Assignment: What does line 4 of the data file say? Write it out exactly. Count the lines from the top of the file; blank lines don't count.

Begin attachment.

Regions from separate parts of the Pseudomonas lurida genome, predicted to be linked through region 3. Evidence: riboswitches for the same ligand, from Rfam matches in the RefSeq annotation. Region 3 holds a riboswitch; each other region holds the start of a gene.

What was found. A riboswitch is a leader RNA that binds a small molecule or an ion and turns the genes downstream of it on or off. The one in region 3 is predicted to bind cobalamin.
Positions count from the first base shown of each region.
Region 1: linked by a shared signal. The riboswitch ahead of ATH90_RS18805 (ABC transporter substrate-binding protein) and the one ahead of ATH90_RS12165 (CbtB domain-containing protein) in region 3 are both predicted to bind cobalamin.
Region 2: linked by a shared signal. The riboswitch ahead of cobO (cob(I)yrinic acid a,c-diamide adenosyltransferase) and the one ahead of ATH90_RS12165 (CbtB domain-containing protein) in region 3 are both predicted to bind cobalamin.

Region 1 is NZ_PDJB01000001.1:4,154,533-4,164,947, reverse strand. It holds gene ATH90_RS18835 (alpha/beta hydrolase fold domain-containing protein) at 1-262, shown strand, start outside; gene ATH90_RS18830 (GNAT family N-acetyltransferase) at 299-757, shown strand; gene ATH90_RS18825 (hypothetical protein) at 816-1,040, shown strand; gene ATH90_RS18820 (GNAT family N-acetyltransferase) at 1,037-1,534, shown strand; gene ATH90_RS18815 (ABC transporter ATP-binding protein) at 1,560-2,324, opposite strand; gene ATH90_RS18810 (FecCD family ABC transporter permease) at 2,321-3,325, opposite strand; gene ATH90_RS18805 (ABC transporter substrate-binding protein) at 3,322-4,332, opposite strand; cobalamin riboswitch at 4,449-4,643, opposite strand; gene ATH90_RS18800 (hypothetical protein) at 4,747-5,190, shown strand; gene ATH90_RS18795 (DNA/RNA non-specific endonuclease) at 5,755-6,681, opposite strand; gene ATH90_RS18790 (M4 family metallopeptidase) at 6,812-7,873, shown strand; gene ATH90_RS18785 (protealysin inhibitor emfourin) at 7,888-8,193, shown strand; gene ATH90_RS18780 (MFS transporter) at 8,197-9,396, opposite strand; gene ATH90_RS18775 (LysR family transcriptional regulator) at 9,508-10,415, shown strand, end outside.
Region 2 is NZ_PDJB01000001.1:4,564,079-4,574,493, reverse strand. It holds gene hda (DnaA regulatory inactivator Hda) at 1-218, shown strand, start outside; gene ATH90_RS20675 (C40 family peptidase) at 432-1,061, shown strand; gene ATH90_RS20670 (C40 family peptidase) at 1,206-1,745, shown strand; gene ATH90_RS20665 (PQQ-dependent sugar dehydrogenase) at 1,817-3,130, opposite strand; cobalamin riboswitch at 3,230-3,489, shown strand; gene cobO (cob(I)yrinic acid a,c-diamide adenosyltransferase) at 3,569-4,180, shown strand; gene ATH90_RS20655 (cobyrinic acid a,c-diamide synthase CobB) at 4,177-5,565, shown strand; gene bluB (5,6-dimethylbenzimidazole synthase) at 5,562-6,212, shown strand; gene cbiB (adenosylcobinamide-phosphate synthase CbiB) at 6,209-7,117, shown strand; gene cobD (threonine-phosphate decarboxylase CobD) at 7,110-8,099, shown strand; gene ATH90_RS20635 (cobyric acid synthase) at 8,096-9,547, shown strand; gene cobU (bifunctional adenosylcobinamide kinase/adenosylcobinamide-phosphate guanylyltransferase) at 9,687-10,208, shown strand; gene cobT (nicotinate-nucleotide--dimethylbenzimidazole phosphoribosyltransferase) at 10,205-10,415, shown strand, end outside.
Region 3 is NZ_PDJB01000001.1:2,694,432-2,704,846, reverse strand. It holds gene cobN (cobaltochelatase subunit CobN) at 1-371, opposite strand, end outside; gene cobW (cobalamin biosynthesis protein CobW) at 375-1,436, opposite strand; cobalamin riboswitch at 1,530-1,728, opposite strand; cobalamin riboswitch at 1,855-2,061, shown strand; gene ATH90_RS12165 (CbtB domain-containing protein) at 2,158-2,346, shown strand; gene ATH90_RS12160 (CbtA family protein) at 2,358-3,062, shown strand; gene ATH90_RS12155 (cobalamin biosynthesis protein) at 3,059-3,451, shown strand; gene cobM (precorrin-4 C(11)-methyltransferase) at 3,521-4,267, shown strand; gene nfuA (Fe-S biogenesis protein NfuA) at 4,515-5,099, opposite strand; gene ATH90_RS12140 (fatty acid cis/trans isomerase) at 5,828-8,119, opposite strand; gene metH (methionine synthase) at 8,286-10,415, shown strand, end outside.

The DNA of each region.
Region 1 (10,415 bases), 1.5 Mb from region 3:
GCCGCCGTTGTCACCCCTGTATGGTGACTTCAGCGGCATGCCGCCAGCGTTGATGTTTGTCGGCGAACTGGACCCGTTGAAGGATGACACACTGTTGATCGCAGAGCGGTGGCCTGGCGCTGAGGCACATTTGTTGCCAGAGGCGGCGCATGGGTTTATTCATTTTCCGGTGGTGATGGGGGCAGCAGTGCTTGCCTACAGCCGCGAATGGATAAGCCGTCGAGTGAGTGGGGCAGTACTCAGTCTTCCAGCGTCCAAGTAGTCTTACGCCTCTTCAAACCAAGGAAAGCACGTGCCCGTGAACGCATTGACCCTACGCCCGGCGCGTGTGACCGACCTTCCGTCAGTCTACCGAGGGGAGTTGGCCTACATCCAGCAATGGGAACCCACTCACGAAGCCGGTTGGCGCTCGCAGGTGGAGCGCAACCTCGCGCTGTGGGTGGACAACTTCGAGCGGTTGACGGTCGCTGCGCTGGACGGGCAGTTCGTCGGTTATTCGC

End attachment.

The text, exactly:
Region 1: linked by a shared signal. The riboswitch ahead of ATH90_RS18805 (ABC transporter substrate-binding protein) and the one ahead of ATH90_RS12165 (CbtB domain-containing protein) in region 3 are both predicted to bind cobalamin.